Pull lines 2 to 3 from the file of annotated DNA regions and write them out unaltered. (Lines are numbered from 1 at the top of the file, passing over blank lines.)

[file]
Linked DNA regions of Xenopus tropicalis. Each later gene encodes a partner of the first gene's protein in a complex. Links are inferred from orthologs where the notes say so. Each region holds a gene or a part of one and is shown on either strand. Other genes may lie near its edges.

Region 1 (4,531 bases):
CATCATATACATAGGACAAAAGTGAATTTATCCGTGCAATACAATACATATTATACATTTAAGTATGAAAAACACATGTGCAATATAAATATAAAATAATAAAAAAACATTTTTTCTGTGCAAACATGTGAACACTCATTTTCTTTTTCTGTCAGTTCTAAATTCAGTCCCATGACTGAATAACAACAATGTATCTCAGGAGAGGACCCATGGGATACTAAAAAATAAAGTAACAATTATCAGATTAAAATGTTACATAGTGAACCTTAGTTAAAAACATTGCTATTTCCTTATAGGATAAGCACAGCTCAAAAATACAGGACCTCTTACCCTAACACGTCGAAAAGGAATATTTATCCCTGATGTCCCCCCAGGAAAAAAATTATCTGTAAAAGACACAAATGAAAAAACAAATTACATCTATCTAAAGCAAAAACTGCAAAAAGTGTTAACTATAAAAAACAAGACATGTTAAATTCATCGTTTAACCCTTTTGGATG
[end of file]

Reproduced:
Region 1 (4,531 bases):
CATCATATACATAGGACAAAAGTGAATTTATCCGTGCAATACAATACATATTATACATTTAAGTATGAAAAACACATGTGCAATATAAATATAAAATAATAAAAAAACATTTTTTCTGTGCAAACATGTGAACACTCATTTTCTTTTTCTGTCAGTTCTAAATTCAGTCCCATGACTGAATAACAACAATGTATCTCAGGAGAGGACCCATGGGATACTAAAAAATAAAGTAACAATTATCAGATTAAAATGTTACATAGTGAACCTTAGTTAAAAACATTGCTATTTCCTTATAGGATAAGCACAGCTCAAAAATACAGGACCTCTTACCCTAACACGTCGAAAAGGAATATTTATCCCTGATGTCCCCCCAGGAAAAAAATTATCTGTAAAAGACACAAATGAAAAAACAAATTACATCTATCTAAAGCAAAAACTGCAAAAAGTGTTAACTATAAAAAACAAGACATGTTAAATTCATCGTTTAACCCTTTTGGATG